The art of watching cross country
In both instances, easily the most fascinating part of cross country's dynamic is, without a doubt, the challenge for fans and coaches striving to watch as much of the races as they can.
Even if you've never watched the sport, it's not that difficult to imagine. Picture a start line with, say, 100 runners. The gun goes off, and the field all disappears down a hill or around a corner.
A scramble ensues. Parents, teammates and coaches make a mad dash for the next corner to catch a glimpse. Then a few seconds after that goal, as the athletes proceed down the course, the fans move on their way to perform that task again. And again. And again.
The fastest scramble then comes toward the finish chute. It's a mass of people moving in unison for the same spot, just to see a few seconds of athletes crossing the line.
This all happens, mind you, in an average of about 15-25 minutes for high school varsity races. All this movement occurs in, say, a 20-minute window for maybe 3-4 minutes of action they're able to catch up with and watch.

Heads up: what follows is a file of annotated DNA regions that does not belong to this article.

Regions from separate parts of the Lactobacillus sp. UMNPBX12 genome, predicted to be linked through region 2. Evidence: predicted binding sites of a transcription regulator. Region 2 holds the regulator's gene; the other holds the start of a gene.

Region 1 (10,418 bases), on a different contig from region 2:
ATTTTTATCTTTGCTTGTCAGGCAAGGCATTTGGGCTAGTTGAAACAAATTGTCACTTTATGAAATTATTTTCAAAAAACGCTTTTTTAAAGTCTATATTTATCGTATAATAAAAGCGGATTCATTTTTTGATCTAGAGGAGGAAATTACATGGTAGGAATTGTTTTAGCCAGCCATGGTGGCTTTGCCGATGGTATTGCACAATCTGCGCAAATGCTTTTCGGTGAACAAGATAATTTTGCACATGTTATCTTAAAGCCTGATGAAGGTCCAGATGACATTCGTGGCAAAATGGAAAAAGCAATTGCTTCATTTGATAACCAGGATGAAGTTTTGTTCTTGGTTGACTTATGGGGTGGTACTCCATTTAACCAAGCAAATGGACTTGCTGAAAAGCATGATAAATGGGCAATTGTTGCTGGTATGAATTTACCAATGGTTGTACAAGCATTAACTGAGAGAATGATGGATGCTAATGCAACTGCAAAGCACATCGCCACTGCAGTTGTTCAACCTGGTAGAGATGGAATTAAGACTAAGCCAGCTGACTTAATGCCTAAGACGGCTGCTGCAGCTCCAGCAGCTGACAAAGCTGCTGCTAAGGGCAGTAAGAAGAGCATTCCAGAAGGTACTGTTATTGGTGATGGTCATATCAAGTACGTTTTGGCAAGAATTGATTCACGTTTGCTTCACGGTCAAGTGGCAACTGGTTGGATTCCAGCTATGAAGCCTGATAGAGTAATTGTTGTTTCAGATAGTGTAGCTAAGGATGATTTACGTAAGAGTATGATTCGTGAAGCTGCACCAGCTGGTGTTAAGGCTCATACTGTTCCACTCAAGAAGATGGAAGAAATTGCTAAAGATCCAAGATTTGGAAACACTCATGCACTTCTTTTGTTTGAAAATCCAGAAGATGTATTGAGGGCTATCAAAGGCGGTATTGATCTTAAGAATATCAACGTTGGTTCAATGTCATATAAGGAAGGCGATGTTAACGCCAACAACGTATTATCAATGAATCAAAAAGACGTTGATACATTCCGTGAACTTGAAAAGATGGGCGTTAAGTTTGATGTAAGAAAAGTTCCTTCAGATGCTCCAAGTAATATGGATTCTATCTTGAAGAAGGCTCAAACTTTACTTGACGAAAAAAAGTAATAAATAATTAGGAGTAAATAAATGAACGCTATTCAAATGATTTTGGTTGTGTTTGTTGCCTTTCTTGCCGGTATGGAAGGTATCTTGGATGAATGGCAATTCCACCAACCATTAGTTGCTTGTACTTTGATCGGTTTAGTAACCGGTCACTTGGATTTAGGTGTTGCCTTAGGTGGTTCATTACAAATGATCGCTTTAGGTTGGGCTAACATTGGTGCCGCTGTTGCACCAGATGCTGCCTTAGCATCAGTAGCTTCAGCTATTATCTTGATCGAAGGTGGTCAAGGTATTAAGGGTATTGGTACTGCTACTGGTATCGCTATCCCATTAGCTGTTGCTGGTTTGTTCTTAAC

It leads me to a few conclusions: No. 1, I defy anyone to come up with a sport with more of a unique challenge for spectating. No. 2, the best experience for those involved in the sport obviously has to belong to the athlete. You get to go out for a competitive run with a course that is never the same.
No. 3, the perfect course - for spectators and coaches - would have a people mover. Think about it: Set up a rail line or one of those transportation systems from a ski slope so people could follow the action throughout. Now that would be a sight.
I say this all in good fun, of course, knowing many of the great folks involved in area cross country from covering track and field all these years.
It's just hard not to find the spectating part of the sport fascinating.
- Chris Lillstrung | @CLillstrungNH